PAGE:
With Deterrents Turning Ineffective, India Should Now Blast Pakistan on Human Rights

After the Pulwama attack on 14 February, we in India have been attempting to deal with Pakistan’s use of terror as an instrument in its India-directed policy via few quick actions:

  • One preventive air-strike on one terror infrastructure of Jaish-e-Mohammad in Pakistan; with threats for more similar action;
  • Increasing Engagement and exchange of information with other countries to get their positive reception for India’s concerns and encourage them to exert diplomatic pressure on the Pakistani regime;
  • Withdrawing of the erstwhile MFN status and imposing 200 percent tariffs on imports and goods originating from Pakistan;
  • Announcing India’s intent of withdrawing from a water-distribution treaty signed on September 19, 1960 between India and Pakistan called The Indus Water Treaty;

and

  • Getting Jaish-e-Mohammad chief Masood Azhar designated as a global terrorist under the 1267 Al Qaeda Sanctions Committee of the UN Security Council (UNSC).

It appears that the Pakistan regimes – elected and the “deep state” – have not been impressed. Their air force attacked us within 30 hours after the air-strikes albeit without causing any valuable damage. Despite India embarking on a non-military deterrent policy, no credible change in the behaviour of Pakistan is seen. On the contrary, in a game of one-up-man-ship, India stands violated by an air-attack from Pakistan which was repulsed but not retaliated to by India. Possibly, India has been put under international diplomatic pressure to avoid any retaliation. The world is supposedly telling us that India and Pakistan are just on “… a very, very delicate balance.” But is there really a “delicate balance?”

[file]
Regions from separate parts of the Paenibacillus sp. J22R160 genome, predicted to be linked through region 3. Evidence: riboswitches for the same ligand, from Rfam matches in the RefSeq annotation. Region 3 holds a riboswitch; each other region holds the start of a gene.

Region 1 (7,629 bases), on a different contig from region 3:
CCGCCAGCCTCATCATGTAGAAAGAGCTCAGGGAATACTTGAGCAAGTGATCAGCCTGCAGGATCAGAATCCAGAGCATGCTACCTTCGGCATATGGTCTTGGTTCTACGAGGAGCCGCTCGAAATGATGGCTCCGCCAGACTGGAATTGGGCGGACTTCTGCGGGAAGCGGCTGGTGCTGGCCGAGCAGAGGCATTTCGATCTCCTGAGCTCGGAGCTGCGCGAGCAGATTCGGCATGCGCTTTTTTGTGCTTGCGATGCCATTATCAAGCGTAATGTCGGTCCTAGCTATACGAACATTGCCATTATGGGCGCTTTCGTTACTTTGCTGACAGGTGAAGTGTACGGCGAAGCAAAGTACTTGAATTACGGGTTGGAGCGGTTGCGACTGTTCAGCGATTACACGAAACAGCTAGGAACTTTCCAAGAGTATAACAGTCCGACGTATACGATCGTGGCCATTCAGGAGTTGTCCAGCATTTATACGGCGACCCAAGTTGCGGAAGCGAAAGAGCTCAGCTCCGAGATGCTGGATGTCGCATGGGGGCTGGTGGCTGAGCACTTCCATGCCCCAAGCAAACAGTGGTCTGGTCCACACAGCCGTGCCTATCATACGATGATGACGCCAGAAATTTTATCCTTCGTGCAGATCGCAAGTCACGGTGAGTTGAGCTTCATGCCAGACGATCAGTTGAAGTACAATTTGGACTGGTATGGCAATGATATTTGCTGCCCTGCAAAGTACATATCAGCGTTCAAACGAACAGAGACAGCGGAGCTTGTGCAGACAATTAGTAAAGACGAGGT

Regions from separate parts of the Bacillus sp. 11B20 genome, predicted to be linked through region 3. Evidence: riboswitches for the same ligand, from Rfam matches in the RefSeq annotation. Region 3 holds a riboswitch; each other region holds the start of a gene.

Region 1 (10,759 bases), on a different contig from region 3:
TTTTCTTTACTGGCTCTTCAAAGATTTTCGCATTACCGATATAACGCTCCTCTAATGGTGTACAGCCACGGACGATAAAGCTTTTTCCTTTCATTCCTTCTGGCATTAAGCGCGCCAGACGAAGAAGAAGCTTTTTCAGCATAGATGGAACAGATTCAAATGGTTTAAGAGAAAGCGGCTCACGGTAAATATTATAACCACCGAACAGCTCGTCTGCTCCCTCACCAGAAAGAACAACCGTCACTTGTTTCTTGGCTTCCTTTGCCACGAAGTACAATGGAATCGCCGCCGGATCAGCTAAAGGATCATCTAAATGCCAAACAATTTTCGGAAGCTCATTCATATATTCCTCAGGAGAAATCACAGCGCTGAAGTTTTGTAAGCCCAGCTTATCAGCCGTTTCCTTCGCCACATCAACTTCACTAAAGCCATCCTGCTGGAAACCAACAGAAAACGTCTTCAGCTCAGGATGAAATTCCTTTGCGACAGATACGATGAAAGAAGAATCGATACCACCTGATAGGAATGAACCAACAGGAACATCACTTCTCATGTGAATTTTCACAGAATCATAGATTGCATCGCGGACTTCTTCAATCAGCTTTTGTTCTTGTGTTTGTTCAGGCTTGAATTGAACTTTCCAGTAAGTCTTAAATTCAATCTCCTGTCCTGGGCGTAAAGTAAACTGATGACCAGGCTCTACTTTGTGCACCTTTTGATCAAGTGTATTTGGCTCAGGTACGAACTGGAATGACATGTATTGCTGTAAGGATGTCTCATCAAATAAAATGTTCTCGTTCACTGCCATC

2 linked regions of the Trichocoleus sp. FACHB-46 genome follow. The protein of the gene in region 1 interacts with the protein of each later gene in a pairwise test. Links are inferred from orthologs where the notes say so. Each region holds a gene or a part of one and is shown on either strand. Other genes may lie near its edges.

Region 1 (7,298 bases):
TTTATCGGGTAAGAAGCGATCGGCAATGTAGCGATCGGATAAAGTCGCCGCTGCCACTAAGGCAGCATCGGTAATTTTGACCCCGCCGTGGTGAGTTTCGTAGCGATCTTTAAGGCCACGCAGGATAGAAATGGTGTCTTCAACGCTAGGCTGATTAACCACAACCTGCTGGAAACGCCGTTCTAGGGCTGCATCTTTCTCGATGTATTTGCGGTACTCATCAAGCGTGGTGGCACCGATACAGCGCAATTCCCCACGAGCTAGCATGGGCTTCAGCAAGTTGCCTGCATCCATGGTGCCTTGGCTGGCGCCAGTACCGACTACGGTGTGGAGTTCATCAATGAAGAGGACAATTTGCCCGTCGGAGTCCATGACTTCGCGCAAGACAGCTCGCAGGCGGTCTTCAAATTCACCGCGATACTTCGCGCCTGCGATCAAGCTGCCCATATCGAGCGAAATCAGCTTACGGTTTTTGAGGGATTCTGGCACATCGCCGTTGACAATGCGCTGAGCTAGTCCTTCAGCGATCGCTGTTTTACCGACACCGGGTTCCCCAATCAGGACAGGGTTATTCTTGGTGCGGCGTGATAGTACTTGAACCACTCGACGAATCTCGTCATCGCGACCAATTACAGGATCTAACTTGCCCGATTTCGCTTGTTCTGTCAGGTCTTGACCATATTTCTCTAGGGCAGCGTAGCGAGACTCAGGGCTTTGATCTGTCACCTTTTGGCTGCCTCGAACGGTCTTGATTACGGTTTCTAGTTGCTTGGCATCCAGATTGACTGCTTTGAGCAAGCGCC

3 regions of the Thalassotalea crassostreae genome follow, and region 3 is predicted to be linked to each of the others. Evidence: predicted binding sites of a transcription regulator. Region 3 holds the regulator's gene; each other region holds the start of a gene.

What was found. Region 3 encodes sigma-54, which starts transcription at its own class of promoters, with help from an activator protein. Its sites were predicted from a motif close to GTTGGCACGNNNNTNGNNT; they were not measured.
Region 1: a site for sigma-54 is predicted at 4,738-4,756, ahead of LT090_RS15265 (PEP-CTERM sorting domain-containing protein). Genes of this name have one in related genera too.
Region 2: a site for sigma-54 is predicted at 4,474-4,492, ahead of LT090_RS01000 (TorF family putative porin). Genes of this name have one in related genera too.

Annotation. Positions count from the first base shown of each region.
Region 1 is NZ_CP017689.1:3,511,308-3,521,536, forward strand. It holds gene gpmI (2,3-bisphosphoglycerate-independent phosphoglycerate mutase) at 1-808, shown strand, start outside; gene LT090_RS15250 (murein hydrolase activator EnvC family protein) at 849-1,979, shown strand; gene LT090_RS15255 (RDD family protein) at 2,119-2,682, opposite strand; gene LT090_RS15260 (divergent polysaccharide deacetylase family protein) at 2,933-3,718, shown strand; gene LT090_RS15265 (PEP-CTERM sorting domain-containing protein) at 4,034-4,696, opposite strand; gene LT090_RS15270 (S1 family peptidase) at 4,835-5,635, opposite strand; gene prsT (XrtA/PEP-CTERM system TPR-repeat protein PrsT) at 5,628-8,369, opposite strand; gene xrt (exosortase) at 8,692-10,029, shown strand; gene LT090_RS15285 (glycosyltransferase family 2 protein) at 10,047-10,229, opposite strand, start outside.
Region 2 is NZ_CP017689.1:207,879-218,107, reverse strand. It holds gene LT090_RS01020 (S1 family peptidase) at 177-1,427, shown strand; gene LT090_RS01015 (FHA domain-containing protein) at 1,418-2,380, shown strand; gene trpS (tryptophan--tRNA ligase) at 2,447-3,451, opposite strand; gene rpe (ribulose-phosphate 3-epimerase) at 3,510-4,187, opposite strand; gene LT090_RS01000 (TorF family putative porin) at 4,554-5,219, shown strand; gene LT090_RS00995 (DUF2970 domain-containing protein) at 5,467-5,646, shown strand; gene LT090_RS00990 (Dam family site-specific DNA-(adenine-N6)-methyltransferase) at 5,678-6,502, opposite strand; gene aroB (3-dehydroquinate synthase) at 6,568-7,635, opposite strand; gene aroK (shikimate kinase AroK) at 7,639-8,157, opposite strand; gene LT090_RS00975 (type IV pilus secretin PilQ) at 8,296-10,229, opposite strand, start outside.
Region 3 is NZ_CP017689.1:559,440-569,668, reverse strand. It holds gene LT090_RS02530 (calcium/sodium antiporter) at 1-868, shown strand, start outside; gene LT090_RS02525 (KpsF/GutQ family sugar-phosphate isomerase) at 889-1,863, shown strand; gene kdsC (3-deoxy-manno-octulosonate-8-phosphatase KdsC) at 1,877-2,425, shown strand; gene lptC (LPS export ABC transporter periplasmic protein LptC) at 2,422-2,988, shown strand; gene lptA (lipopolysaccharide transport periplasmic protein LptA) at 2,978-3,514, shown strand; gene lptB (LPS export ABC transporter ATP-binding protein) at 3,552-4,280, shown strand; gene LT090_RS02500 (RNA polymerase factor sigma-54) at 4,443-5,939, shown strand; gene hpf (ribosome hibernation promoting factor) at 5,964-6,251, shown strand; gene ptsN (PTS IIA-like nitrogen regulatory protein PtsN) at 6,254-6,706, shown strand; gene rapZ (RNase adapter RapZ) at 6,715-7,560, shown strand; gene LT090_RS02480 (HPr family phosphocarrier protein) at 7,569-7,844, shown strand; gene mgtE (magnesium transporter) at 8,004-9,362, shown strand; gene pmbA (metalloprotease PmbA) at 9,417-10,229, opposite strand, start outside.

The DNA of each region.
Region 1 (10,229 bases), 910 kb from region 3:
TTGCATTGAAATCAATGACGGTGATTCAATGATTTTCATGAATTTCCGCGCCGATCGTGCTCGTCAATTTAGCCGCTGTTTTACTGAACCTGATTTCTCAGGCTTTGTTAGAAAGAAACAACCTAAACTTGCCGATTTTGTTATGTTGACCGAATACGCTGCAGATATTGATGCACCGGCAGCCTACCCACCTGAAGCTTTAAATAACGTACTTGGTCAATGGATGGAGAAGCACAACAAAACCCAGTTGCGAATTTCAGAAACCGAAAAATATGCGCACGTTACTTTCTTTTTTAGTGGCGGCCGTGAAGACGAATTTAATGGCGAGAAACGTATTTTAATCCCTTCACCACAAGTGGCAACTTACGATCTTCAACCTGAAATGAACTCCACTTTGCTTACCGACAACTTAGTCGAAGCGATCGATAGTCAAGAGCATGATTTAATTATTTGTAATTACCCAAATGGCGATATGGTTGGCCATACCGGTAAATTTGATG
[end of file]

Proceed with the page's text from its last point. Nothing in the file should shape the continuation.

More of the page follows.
Indian politicians have thought they should always signal good-will gestures and release their POWs and terrorists. The civil society has been able to influence the government to adopt parallel track two diplomacy of people-to-people contact. The Indian activists have hammered and slammed the Indian army for human rights concerns in Kashmir so much that India while negotiating on various matters with Pakistan is unable to talk about appalling human rights in Pakistan occupied Kashmir and North West Pakistan.

Except for preventing a formal war since 1971, Indian policy towards Pakistan has been an abysmal failure. This policy has not prevented the 1999 Kargil. A destitute state has held one of the biggest democratic nation with a powerful economic, military and technological base, at bay, while getting away with, among other things, terror attacks at regular intervals all over India, causing embarrassment by repeatedly raising Kashmir at multilateral fora, acquiring nuclear bombs and missiles directed against India, running drugs and counterfeit Indian currency networks, supporting separatists in Kashmir, enabling infiltration and smuggling across borders, and so on. Given the imbalance in power, something is clearly wrong with India’s policy towards Pakistan. It is time for a different approach.